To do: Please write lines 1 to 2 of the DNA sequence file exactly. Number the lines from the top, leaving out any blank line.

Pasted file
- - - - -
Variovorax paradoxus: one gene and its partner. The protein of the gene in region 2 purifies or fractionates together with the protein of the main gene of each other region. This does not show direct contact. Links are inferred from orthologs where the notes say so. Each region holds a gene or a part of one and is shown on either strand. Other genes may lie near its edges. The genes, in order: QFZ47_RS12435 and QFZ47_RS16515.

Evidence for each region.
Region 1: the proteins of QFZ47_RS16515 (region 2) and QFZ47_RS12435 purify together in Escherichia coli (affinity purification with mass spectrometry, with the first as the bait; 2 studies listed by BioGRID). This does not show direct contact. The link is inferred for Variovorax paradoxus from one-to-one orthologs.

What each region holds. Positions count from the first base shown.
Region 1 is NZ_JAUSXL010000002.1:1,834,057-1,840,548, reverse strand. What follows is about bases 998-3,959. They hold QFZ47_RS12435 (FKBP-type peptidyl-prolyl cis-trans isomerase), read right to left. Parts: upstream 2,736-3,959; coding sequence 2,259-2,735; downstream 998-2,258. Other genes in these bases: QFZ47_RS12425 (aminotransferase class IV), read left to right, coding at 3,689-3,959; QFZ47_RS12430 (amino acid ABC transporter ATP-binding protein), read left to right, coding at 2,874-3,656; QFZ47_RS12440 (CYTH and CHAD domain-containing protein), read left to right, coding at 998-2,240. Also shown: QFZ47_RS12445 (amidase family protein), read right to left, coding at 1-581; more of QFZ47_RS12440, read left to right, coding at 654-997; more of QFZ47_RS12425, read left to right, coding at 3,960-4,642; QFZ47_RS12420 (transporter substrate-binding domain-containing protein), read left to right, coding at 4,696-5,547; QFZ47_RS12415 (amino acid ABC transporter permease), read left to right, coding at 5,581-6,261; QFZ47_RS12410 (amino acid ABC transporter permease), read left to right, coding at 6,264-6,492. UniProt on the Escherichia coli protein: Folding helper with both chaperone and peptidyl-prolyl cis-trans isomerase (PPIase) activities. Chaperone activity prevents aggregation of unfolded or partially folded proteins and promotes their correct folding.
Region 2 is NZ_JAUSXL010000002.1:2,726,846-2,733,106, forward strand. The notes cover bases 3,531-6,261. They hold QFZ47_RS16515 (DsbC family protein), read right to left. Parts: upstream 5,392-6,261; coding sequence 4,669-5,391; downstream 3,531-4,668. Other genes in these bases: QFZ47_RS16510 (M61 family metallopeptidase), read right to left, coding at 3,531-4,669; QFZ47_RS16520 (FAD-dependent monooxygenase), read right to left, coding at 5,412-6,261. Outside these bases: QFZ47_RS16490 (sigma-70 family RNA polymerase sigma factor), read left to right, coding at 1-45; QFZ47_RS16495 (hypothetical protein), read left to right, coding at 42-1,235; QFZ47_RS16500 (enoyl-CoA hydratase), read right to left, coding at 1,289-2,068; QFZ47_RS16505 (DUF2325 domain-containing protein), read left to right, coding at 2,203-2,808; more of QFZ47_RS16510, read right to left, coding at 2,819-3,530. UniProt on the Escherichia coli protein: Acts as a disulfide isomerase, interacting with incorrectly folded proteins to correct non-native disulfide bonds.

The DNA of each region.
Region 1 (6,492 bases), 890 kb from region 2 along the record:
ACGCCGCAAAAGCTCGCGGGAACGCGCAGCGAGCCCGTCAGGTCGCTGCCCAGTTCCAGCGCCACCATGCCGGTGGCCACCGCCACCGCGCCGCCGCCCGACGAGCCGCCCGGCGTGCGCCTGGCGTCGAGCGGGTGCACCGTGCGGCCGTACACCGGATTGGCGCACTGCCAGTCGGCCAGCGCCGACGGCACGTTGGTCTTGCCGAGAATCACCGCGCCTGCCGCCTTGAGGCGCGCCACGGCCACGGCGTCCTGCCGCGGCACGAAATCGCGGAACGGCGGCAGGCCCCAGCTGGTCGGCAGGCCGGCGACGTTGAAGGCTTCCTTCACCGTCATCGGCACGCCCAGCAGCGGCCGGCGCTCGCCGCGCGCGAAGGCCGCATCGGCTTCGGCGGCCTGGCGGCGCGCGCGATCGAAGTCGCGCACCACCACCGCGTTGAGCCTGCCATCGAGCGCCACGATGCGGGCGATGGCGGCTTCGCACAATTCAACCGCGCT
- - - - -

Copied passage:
Variovorax paradoxus: one gene and its partner. The protein of the gene in region 2 purifies or fractionates together with the protein of the main gene of each other region. This does not show direct contact. Links are inferred from orthologs where the notes say so. Each region holds a gene or a part of one and is shown on either strand. Other genes may lie near its edges. The genes, in order: QFZ47_RS12435 and QFZ47_RS16515.

Evidence for each region.